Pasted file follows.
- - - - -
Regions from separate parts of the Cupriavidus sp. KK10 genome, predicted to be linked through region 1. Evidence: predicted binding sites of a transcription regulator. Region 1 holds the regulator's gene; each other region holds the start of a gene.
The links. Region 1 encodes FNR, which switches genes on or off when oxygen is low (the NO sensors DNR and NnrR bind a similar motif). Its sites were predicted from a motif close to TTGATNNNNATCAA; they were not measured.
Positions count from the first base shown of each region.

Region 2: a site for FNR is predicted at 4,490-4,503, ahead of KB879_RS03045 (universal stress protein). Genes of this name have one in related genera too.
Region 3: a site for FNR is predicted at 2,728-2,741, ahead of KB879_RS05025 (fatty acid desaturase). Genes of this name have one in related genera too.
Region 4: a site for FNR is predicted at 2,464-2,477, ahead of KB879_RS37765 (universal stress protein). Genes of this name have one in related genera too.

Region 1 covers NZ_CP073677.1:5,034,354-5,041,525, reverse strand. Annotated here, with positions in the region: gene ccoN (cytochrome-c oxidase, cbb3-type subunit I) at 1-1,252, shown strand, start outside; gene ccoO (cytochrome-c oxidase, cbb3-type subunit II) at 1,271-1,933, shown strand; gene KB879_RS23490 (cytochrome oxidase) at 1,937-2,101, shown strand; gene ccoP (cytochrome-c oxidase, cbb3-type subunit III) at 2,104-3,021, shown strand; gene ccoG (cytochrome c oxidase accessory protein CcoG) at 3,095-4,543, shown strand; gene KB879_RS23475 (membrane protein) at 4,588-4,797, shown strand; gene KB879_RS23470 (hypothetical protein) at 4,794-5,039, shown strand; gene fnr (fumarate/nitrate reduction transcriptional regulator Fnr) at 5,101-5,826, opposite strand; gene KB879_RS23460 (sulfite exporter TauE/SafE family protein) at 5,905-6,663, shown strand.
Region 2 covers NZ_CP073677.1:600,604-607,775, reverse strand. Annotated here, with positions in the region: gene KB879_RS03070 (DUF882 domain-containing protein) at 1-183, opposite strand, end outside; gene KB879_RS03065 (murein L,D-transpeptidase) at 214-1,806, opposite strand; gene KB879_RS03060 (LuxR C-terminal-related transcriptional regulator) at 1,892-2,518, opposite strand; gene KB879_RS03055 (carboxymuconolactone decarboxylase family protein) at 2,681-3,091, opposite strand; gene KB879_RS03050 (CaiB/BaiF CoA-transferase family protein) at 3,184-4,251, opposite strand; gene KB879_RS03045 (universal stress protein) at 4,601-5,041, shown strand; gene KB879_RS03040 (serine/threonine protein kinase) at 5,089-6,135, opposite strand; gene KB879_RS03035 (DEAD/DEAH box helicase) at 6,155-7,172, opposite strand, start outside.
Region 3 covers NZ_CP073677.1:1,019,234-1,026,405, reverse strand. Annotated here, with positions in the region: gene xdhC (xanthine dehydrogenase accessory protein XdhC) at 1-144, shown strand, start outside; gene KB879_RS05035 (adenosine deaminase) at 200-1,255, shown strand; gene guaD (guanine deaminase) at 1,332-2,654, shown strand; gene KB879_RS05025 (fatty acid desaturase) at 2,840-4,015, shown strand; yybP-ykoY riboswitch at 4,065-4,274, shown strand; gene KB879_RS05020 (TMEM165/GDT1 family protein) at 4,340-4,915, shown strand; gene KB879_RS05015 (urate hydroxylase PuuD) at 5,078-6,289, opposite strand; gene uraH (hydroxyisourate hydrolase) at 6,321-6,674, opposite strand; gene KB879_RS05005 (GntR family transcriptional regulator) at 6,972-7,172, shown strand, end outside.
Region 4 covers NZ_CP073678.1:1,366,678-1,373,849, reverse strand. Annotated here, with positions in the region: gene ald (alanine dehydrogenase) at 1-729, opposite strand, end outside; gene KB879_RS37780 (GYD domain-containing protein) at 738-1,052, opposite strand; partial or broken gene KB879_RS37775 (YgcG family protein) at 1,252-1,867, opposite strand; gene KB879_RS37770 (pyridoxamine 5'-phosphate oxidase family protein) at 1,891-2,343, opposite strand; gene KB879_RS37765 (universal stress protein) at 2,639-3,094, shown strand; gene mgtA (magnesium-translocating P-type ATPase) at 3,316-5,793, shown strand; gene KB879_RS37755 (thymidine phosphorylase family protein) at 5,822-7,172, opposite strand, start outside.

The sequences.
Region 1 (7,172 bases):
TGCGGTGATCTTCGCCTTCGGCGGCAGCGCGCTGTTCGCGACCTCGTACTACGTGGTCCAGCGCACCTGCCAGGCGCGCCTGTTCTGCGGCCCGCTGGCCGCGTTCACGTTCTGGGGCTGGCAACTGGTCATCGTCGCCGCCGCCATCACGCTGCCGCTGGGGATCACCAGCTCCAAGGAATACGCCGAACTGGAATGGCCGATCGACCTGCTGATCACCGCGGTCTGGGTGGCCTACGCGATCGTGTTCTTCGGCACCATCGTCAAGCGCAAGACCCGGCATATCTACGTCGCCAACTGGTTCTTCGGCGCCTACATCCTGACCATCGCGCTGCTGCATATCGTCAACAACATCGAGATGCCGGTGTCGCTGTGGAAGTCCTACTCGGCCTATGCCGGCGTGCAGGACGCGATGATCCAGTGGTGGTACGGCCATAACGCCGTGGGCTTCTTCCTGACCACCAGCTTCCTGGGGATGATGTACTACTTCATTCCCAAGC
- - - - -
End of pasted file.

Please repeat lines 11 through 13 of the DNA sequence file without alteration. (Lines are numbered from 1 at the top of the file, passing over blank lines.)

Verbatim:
The sequences.
Region 1 (7,172 bases):
TGCGGTGATCTTCGCCTTCGGCGGCAGCGCGCTGTTCGCGACCTCGTACTACGTGGTCCAGCGCACCTGCCAGGCGCGCCTGTTCTGCGGCCCGCTGGCCGCGTTCACGTTCTGGGGCTGGCAACTGGTCATCGTCGCCGCCGCCATCACGCTGCCGCTGGGGATCACCAGCTCCAAGGAATACGCCGAACTGGAATGGCCGATCGACCTGCTGATCACCGCGGTCTGGGTGGCCTACGCGATCGTGTTCTTCGGCACCATCGTCAAGCGCAAGACCCGGCATATCTACGTCGCCAACTGGTTCTTCGGCGCCTACATCCTGACCATCGCGCTGCTGCATATCGTCAACAACATCGAGATGCCGGTGTCGCTGTGGAAGTCCTACTCGGCCTATGCCGGCGTGCAGGACGCGATGATCCAGTGGTGGTACGGCCATAACGCCGTGGGCTTCTTCCTGACCACCAGCTTCCTGGGGATGATGTACTACTTCATTCCCAAGC